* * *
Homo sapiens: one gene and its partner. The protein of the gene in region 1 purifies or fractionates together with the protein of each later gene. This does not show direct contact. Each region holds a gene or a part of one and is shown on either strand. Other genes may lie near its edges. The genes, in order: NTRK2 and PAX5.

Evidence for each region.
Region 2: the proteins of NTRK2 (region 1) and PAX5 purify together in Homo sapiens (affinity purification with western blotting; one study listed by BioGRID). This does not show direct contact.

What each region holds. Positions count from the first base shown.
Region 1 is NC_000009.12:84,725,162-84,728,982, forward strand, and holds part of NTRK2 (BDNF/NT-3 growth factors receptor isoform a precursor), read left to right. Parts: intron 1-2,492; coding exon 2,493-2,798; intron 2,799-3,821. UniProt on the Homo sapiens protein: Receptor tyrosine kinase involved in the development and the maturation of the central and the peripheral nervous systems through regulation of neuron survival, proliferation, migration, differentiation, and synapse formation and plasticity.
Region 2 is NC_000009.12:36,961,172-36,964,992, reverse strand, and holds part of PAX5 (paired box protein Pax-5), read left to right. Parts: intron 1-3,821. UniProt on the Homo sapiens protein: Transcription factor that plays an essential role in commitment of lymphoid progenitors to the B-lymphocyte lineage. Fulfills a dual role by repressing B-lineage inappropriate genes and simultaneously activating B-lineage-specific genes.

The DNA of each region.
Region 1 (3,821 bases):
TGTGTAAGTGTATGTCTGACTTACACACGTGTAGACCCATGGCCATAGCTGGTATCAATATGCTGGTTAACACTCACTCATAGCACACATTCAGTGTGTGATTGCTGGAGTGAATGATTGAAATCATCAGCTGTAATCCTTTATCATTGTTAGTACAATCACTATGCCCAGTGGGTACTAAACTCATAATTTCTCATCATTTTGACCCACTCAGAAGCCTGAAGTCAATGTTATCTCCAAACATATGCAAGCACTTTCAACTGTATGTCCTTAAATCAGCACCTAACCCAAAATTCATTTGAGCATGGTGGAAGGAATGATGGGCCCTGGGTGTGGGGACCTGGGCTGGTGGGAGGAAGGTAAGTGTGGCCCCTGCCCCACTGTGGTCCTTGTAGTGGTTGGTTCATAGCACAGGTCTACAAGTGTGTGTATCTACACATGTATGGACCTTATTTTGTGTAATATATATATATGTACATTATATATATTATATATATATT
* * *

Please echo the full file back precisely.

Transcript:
Homo sapiens: one gene and its partner. The protein of the gene in region 1 purifies or fractionates together with the protein of each later gene. This does not show direct contact. Each region holds a gene or a part of one and is shown on either strand. Other genes may lie near its edges. The genes, in order: NTRK2 and PAX5.

Evidence for each region.
Region 2: the proteins of NTRK2 (region 1) and PAX5 purify together in Homo sapiens (affinity purification with western blotting; one study listed by BioGRID). This does not show direct contact.

What each region holds. Positions count from the first base shown.
Region 1 is NC_000009.12:84,725,162-84,728,982, forward strand, and holds part of NTRK2 (BDNF/NT-3 growth factors receptor isoform a precursor), read left to right. Parts: intron 1-2,492; coding exon 2,493-2,798; intron 2,799-3,821. UniProt on the Homo sapiens protein: Receptor tyrosine kinase involved in the development and the maturation of the central and the peripheral nervous systems through regulation of neuron survival, proliferation, migration, differentiation, and synapse formation and plasticity.
Region 2 is NC_000009.12:36,961,172-36,964,992, reverse strand, and holds part of PAX5 (paired box protein Pax-5), read left to right. Parts: intron 1-3,821. UniProt on the Homo sapiens protein: Transcription factor that plays an essential role in commitment of lymphoid progenitors to the B-lymphocyte lineage. Fulfills a dual role by repressing B-lineage inappropriate genes and simultaneously activating B-lineage-specific genes.

The DNA of each region.
Region 1 (3,821 bases):
TGTGTAAGTGTATGTCTGACTTACACACGTGTAGACCCATGGCCATAGCTGGTATCAATATGCTGGTTAACACTCACTCATAGCACACATTCAGTGTGTGATTGCTGGAGTGAATGATTGAAATCATCAGCTGTAATCCTTTATCATTGTTAGTACAATCACTATGCCCAGTGGGTACTAAACTCATAATTTCTCATCATTTTGACCCACTCAGAAGCCTGAAGTCAATGTTATCTCCAAACATATGCAAGCACTTTCAACTGTATGTCCTTAAATCAGCACCTAACCCAAAATTCATTTGAGCATGGTGGAAGGAATGATGGGCCCTGGGTGTGGGGACCTGGGCTGGTGGGAGGAAGGTAAGTGTGGCCCCTGCCCCACTGTGGTCCTTGTAGTGGTTGGTTCATAGCACAGGTCTACAAGTGTGTGTATCTACACATGTATGGACCTTATTTTGTGTAATATATATATATGTACATTATATATATTATATATATATT